Tax Preparers Accused of Using Israeli Bank to Hide Funds

June 14 (Bloomberg) -- Three executives of United Revenue Service Inc., a U.S. tax-preparation business, were charged with helping clients avoid taxes by setting up undeclared accounts at Luxembourg and Switzerland branches of Israeli banks.

David Kalai, the founder and former chief executive officer of United Revenue Service, his son Nadav Kalai, who was the company’s president, and David Almog, the head of the company’s New York branch, were charged with conspiracy in a grand jury indictment filed today in federal court in Los Angeles.

From about April 2000 to March 2011, the three men allegedly advised and assisted clients in setting up undeclared accounts at the branches of two Israeli banks, identified in the indictment as Bank A Luxembourg and Bank B Switzerland-Luxembourg. The three created offshore companies in Belize and elsewhere under whose names the accounts were held, according to the indictment.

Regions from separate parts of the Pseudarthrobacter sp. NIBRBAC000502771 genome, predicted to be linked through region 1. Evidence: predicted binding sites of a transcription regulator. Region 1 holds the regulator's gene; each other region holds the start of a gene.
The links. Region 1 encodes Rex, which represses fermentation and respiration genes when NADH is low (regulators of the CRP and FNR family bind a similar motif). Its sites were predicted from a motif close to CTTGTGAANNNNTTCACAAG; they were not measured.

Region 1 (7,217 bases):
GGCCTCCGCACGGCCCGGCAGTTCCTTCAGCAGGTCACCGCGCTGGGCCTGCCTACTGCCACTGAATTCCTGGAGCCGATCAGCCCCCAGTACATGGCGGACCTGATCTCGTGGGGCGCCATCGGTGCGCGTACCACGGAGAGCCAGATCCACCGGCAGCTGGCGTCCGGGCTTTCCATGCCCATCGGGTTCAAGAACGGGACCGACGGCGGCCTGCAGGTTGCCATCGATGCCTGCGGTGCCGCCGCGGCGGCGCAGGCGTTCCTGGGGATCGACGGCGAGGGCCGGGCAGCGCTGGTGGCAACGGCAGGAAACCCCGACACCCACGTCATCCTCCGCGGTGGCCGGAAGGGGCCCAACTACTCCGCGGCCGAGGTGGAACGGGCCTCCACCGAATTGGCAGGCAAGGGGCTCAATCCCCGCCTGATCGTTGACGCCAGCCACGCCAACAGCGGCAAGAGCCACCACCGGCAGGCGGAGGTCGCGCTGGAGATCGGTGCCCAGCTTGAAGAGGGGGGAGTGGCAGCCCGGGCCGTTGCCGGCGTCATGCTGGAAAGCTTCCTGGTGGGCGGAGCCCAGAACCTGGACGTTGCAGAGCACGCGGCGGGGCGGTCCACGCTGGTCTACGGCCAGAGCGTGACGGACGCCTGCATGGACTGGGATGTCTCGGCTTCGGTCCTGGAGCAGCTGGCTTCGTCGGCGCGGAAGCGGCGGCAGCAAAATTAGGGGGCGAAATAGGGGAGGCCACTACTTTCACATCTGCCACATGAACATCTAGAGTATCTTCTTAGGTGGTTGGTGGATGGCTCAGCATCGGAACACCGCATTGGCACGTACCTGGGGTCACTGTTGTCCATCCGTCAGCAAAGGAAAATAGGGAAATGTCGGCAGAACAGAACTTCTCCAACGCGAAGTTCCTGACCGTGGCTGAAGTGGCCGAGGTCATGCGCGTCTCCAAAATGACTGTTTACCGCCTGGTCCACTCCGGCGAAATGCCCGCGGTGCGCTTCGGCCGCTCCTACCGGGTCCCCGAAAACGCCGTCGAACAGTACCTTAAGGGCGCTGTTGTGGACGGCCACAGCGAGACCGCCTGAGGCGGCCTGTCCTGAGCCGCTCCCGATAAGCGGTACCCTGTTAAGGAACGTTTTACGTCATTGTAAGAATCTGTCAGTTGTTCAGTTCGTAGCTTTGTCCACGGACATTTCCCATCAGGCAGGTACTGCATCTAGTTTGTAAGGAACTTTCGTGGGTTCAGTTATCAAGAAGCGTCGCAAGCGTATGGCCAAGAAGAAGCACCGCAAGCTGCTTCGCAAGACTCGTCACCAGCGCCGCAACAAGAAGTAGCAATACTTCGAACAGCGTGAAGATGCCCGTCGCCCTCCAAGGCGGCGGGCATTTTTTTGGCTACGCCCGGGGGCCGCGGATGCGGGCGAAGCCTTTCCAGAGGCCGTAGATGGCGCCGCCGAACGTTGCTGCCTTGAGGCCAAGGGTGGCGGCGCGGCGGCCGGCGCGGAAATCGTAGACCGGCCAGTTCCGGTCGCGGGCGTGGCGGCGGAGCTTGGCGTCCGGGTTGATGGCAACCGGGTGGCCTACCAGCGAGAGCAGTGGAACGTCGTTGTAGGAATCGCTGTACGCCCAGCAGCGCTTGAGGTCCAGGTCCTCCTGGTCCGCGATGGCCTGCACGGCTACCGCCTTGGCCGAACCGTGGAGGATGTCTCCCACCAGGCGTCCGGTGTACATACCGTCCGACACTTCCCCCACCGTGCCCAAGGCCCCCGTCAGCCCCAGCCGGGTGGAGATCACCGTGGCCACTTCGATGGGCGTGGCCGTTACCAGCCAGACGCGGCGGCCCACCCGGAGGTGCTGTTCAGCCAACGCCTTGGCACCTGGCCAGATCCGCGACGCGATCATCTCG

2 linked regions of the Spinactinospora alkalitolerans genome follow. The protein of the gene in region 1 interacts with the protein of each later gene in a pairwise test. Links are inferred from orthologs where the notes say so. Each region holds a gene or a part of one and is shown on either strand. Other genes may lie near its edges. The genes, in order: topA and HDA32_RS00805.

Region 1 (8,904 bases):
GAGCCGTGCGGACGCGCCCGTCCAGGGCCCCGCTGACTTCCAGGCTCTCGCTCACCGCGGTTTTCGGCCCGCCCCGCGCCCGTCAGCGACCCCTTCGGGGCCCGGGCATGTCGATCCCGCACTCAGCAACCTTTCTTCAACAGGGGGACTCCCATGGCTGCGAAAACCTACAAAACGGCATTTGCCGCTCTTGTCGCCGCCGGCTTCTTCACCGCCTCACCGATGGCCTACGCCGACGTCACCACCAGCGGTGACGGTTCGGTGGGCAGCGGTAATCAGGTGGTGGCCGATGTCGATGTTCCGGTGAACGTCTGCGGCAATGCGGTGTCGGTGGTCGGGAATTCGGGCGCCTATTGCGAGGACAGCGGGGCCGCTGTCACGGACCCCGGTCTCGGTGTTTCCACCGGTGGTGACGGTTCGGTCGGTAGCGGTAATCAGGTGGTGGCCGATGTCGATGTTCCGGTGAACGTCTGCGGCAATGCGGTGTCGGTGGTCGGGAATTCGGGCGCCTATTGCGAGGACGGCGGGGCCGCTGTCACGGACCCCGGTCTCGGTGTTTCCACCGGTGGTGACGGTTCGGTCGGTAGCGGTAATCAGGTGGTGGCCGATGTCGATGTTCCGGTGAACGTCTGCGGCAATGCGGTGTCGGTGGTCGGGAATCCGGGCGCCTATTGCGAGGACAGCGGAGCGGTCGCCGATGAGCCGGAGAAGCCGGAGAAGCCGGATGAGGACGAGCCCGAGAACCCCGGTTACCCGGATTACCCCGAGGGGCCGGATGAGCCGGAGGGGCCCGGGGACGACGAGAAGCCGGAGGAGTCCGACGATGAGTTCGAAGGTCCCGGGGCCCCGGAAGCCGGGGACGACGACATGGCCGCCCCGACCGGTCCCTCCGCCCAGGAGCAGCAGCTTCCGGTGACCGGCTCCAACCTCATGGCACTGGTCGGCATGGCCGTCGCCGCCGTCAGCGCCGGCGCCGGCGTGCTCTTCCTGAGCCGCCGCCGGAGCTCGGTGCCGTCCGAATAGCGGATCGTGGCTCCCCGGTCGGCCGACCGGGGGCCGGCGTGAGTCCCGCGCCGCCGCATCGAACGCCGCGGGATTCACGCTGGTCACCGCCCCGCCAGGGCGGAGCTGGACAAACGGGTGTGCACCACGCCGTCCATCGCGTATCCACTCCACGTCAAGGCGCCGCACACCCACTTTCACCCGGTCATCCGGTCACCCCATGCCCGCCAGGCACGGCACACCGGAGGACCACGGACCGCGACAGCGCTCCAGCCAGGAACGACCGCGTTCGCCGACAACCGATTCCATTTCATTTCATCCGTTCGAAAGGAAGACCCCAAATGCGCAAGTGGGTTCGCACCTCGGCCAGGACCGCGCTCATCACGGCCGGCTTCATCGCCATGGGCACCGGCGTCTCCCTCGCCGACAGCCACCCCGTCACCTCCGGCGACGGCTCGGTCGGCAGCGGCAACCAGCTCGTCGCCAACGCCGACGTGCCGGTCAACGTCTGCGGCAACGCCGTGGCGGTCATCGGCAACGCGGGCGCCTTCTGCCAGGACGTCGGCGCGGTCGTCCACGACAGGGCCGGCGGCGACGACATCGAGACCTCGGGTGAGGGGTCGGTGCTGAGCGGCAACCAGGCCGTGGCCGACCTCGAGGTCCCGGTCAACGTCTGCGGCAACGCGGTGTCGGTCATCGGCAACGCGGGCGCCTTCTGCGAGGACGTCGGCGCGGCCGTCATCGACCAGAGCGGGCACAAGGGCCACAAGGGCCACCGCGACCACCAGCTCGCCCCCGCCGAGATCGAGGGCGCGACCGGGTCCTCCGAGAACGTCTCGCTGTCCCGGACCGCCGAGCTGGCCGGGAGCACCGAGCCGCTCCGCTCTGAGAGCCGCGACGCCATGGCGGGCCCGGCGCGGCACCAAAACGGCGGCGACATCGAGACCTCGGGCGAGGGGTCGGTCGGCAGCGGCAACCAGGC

Names of lawyers representing the three men weren’t immediately available from court records. David and Nadav Kalai don’t have listed phone numbers and a number for David Almog in New York was disconnected.

The numbers for the United Revenue Service main office in Bethesda, Maryland, and its office in New York were also disconnected.

Sandra Brown, head of the tax division at the U.S. attorney’s office in Los Angeles, didn’t immediately return a call for comment on the charges.

The case is U.S. v. Almog, 11-00930, U.S. District Court, Central District of California (Los Angeles).

To contact the reporter on this story: Edvard Pettersson in Los Angeles at; David Voreacos in Newark, New Jersey, at

To contact the editor responsible for this story: Michael Hytha at